The hand of the Lord came upon me, and he brought me out by the spirit of the Lord and set me down in the middle of a valley; it was full of bones. He led me all around them; there were very many lying in the valley, and they were very dry. He said to me, “Mortal, can these bones live?” I answered, “O Lord God, you know.” Then he said to me, “Prophesy to these bones, and say to them: O dry bones, hear the word of the Lord. Thus says the Lord God to these bones: I will cause breath to enter you, and you shall live. I will lay sinews on you, and will cause flesh to come upon you, and cover you with skin, and put breath in you, and you shall live; and you shall know that I am the Lord.” So I prophesied as I had been commanded; and as I prophesied, suddenly there was a noise, a rattling, and the bones came together, bone to its bone. I looked, and there were sinews on them, and flesh had come upon them, and skin had covered them; but there was no breath in them. Then he said to me, “Prophesy to the breath, prophesy, mortal, and say to the breath: Thus says the Lord God: Come from the four winds, O breath, and breathe upon these slain, that they may live.” I prophesied as he commanded me, and the breath came into them, and they lived, and stood on their feet, a vast multitude. Then he said to me, “Mortal, these bones are the whole house of Israel. They say, ‘Our bones are dried up, and our hope is lost; we are cut off completely.’ Therefore prophesy, and say to them, Thus says the Lord God: I am going to open your graves, and bring you up from your graves, O my people; and I will bring you back to the land of Israel. And you shall know that I am the Lord, when I open your graves, and bring you up from your graves, O my people. I will put my spirit within you, and you shall live, and I will place you on your own soil; then you shall know that I, the Lord, have spoken and will act,” says the Lord.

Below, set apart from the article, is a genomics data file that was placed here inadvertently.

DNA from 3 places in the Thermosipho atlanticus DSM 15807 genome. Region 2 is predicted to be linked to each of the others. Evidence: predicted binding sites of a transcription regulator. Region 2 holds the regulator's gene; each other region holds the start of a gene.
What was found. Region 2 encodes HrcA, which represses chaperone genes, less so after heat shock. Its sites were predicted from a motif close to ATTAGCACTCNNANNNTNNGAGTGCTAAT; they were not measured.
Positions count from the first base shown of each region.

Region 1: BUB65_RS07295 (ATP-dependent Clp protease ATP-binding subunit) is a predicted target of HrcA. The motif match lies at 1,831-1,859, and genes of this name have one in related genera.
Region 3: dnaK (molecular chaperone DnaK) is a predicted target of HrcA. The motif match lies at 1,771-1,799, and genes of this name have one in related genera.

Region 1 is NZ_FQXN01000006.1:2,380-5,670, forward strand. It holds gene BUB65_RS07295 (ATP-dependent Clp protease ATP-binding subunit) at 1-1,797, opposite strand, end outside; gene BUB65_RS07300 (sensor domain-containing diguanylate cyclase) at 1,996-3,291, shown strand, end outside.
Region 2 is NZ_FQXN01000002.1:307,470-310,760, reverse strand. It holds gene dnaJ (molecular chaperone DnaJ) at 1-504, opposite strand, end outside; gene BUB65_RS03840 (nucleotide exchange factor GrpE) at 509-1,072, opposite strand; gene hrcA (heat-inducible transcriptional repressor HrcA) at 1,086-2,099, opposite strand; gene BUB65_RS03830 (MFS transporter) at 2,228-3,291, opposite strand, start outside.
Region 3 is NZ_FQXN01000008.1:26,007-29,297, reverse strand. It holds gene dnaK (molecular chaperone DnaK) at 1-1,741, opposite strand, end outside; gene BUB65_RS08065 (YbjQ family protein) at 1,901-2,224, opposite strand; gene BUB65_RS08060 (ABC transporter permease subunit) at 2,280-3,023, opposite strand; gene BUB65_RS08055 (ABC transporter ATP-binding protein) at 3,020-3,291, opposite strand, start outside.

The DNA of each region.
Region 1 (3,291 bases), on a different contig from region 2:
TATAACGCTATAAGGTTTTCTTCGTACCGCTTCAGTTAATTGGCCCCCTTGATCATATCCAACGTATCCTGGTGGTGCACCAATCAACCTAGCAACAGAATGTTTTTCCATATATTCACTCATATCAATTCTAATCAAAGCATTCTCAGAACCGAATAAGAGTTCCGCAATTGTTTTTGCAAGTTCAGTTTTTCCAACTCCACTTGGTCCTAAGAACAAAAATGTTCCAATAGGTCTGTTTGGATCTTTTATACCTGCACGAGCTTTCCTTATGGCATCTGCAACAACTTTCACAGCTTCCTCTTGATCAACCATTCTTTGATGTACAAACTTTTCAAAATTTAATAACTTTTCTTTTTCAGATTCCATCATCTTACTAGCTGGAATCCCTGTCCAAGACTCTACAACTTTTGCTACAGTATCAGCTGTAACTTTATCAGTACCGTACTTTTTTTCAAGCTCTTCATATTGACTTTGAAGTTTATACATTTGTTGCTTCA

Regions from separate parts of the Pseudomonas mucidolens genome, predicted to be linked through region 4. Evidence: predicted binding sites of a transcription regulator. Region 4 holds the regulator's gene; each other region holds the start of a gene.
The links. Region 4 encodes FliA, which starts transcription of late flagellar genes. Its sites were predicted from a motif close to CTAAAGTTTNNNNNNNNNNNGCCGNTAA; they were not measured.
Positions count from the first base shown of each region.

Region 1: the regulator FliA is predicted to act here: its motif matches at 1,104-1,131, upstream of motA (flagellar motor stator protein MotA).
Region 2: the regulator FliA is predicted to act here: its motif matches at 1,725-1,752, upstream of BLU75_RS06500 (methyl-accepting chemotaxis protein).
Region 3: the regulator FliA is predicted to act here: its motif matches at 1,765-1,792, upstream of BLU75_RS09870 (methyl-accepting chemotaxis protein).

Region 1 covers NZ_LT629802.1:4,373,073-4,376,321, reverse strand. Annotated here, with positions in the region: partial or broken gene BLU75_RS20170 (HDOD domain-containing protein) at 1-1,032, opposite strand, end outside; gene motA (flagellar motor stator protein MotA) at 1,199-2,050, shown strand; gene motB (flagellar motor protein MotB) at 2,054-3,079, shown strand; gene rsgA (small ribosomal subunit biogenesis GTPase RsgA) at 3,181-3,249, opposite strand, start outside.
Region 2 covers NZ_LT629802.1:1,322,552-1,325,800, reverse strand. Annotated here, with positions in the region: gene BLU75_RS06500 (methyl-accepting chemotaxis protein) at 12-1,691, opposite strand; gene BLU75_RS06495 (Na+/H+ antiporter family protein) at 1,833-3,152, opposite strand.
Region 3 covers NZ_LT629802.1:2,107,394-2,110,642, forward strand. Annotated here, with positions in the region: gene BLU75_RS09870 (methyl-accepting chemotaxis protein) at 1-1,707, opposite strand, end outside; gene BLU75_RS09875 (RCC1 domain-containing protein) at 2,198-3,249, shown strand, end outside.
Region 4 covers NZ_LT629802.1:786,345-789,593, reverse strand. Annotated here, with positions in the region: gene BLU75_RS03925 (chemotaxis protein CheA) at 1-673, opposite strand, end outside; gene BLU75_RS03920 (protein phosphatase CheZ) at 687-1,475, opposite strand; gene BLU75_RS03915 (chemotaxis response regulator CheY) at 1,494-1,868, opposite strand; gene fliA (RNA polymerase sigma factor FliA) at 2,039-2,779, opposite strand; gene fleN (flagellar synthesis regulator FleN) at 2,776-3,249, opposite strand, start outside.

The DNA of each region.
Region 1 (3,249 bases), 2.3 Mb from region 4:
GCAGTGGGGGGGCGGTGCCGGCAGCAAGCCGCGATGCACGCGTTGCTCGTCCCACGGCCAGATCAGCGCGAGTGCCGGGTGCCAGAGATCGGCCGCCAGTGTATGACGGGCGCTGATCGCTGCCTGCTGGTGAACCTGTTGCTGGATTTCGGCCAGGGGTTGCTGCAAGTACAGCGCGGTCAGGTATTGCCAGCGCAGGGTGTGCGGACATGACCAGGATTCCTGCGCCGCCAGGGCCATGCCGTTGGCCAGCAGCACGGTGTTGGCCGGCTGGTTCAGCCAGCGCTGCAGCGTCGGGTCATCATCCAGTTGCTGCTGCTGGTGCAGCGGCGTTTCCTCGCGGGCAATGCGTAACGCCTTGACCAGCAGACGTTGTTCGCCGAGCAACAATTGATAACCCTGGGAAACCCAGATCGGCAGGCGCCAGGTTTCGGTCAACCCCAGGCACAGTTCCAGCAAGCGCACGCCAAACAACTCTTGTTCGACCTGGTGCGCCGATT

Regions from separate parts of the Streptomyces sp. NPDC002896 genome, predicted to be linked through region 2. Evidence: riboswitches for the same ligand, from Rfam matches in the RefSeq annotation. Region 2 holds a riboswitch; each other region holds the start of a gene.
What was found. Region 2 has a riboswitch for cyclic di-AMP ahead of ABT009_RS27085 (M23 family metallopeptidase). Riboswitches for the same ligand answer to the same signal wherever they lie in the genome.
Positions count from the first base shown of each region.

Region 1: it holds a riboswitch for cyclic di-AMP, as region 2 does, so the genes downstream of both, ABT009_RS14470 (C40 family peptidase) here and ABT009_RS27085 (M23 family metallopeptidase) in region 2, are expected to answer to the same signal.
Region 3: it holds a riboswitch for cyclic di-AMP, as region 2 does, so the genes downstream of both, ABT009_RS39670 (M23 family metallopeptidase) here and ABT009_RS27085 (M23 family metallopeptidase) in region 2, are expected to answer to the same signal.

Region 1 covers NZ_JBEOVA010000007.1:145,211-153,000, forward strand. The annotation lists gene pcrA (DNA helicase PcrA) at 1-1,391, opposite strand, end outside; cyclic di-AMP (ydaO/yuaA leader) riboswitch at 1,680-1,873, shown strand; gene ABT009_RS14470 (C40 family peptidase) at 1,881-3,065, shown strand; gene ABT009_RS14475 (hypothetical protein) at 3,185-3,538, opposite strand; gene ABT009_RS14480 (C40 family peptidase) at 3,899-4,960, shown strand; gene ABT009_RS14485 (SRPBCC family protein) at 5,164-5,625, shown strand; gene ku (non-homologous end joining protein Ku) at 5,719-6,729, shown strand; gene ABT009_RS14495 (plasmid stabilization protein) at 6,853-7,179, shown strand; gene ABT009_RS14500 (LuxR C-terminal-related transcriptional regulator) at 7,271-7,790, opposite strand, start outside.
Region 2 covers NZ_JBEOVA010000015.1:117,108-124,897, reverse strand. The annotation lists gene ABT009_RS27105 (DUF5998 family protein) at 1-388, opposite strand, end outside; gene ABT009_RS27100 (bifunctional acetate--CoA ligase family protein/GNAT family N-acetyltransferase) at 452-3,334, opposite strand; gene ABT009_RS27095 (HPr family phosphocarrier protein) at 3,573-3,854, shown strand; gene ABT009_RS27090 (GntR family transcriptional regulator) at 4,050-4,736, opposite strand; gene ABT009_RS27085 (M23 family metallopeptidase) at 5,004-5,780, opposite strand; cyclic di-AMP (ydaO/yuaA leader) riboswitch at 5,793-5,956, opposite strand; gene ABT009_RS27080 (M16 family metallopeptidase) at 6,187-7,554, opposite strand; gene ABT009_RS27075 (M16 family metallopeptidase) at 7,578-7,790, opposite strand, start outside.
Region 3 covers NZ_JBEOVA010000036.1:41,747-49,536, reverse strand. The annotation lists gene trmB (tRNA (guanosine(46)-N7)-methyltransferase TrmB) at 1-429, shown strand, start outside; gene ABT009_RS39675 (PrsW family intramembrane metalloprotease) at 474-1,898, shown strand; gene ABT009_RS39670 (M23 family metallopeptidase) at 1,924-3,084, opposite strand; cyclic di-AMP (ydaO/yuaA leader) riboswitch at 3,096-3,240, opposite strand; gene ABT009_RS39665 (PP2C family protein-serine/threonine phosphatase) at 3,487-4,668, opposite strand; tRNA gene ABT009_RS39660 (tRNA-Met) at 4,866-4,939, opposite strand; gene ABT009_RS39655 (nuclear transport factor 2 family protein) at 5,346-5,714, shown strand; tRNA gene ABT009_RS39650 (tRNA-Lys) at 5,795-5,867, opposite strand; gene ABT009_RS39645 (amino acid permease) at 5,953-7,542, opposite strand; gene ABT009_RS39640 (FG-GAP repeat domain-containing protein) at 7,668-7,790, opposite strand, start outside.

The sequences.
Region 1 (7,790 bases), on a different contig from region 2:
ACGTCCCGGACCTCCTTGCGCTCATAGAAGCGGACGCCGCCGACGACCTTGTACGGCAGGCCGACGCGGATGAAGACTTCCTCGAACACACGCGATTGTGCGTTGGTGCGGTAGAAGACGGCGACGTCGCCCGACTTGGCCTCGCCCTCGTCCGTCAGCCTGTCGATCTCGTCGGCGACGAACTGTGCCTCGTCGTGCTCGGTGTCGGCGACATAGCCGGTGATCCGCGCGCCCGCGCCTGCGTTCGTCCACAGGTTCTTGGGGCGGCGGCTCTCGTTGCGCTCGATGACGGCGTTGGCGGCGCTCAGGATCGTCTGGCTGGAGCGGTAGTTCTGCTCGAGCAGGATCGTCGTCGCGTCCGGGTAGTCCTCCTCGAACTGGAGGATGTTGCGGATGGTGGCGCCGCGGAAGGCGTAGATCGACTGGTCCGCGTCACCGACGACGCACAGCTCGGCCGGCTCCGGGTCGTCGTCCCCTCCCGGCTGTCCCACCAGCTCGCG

link: oremus Bible Browser : Ezekiel 37:1-14


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Friday

Surely he has borne our infirmities and carried our diseases; yet we accounted him stricken, struck down by God, and afflicted. But he was wounded for our transgressions, crushed for our iniquities; upon him was the punishment that made us whole, and by his bruises we are healed. All we like sheep have gone astray; we have all turned to our own way, and the Lord has laid on him the iniquity of us all. He was oppressed, and he was afflicted, yet he did not open his mouth; like a lamb that is led to the slaughter, and like a sheep that before its shearers is silent, so he did not open his mouth. By a perversion of justice he was taken away. Who could have imagined his future? For he was cut off from the land of the living, stricken for the transgression of my people. They made his grave with the wicked and his tomb with the rich, although he had done no violence, and there was no deceit in his mouth.